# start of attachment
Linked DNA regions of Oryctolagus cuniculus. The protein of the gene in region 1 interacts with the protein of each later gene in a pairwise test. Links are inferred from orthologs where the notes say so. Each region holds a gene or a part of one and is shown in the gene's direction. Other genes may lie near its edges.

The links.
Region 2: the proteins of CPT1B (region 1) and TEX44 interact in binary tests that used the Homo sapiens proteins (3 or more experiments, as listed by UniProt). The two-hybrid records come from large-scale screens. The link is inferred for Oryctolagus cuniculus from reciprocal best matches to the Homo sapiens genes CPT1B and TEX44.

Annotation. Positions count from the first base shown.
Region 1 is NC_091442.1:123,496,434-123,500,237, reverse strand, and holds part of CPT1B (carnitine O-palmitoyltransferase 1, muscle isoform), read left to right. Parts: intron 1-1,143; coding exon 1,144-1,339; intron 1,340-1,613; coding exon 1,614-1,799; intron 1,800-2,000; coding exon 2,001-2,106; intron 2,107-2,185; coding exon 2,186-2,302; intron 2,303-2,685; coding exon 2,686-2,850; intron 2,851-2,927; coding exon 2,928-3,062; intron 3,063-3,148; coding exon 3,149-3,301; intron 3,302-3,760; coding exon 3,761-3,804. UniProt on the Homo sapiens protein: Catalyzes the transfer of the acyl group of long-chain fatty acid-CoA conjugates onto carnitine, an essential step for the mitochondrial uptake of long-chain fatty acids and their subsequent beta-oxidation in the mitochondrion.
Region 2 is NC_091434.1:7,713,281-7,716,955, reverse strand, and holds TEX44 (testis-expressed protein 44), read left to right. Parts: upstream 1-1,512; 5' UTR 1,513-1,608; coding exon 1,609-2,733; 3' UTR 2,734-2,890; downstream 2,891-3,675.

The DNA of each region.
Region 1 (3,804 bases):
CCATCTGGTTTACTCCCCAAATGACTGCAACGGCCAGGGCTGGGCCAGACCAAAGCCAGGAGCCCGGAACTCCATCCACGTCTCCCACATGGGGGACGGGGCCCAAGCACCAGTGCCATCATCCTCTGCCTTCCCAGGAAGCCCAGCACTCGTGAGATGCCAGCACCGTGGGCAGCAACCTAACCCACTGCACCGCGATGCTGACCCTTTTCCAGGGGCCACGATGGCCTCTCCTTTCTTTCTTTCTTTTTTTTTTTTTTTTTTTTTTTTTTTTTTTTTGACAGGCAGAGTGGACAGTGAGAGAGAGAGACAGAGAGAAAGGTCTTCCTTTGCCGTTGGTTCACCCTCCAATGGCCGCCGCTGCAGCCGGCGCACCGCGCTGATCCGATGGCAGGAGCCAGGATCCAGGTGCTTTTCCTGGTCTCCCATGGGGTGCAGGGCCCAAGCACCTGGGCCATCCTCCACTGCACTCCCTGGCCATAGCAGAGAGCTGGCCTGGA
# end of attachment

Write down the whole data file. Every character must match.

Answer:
Linked DNA regions of Oryctolagus cuniculus. The protein of the gene in region 1 interacts with the protein of each later gene in a pairwise test. Links are inferred from orthologs where the notes say so. Each region holds a gene or a part of one and is shown in the gene's direction. Other genes may lie near its edges.

The links.
Region 2: the proteins of CPT1B (region 1) and TEX44 interact in binary tests that used the Homo sapiens proteins (3 or more experiments, as listed by UniProt). The two-hybrid records come from large-scale screens. The link is inferred for Oryctolagus cuniculus from reciprocal best matches to the Homo sapiens genes CPT1B and TEX44.

Annotation. Positions count from the first base shown.
Region 1 is NC_091442.1:123,496,434-123,500,237, reverse strand, and holds part of CPT1B (carnitine O-palmitoyltransferase 1, muscle isoform), read left to right. Parts: intron 1-1,143; coding exon 1,144-1,339; intron 1,340-1,613; coding exon 1,614-1,799; intron 1,800-2,000; coding exon 2,001-2,106; intron 2,107-2,185; coding exon 2,186-2,302; intron 2,303-2,685; coding exon 2,686-2,850; intron 2,851-2,927; coding exon 2,928-3,062; intron 3,063-3,148; coding exon 3,149-3,301; intron 3,302-3,760; coding exon 3,761-3,804. UniProt on the Homo sapiens protein: Catalyzes the transfer of the acyl group of long-chain fatty acid-CoA conjugates onto carnitine, an essential step for the mitochondrial uptake of long-chain fatty acids and their subsequent beta-oxidation in the mitochondrion.
Region 2 is NC_091434.1:7,713,281-7,716,955, reverse strand, and holds TEX44 (testis-expressed protein 44), read left to right. Parts: upstream 1-1,512; 5' UTR 1,513-1,608; coding exon 1,609-2,733; 3' UTR 2,734-2,890; downstream 2,891-3,675.

The DNA of each region.
Region 1 (3,804 bases):
CCATCTGGTTTACTCCCCAAATGACTGCAACGGCCAGGGCTGGGCCAGACCAAAGCCAGGAGCCCGGAACTCCATCCACGTCTCCCACATGGGGGACGGGGCCCAAGCACCAGTGCCATCATCCTCTGCCTTCCCAGGAAGCCCAGCACTCGTGAGATGCCAGCACCGTGGGCAGCAACCTAACCCACTGCACCGCGATGCTGACCCTTTTCCAGGGGCCACGATGGCCTCTCCTTTCTTTCTTTCTTTTTTTTTTTTTTTTTTTTTTTTTTTTTTTTTGACAGGCAGAGTGGACAGTGAGAGAGAGAGACAGAGAGAAAGGTCTTCCTTTGCCGTTGGTTCACCCTCCAATGGCCGCCGCTGCAGCCGGCGCACCGCGCTGATCCGATGGCAGGAGCCAGGATCCAGGTGCTTTTCCTGGTCTCCCATGGGGTGCAGGGCCCAAGCACCTGGGCCATCCTCCACTGCACTCCCTGGCCATAGCAGAGAGCTGGCCTGGA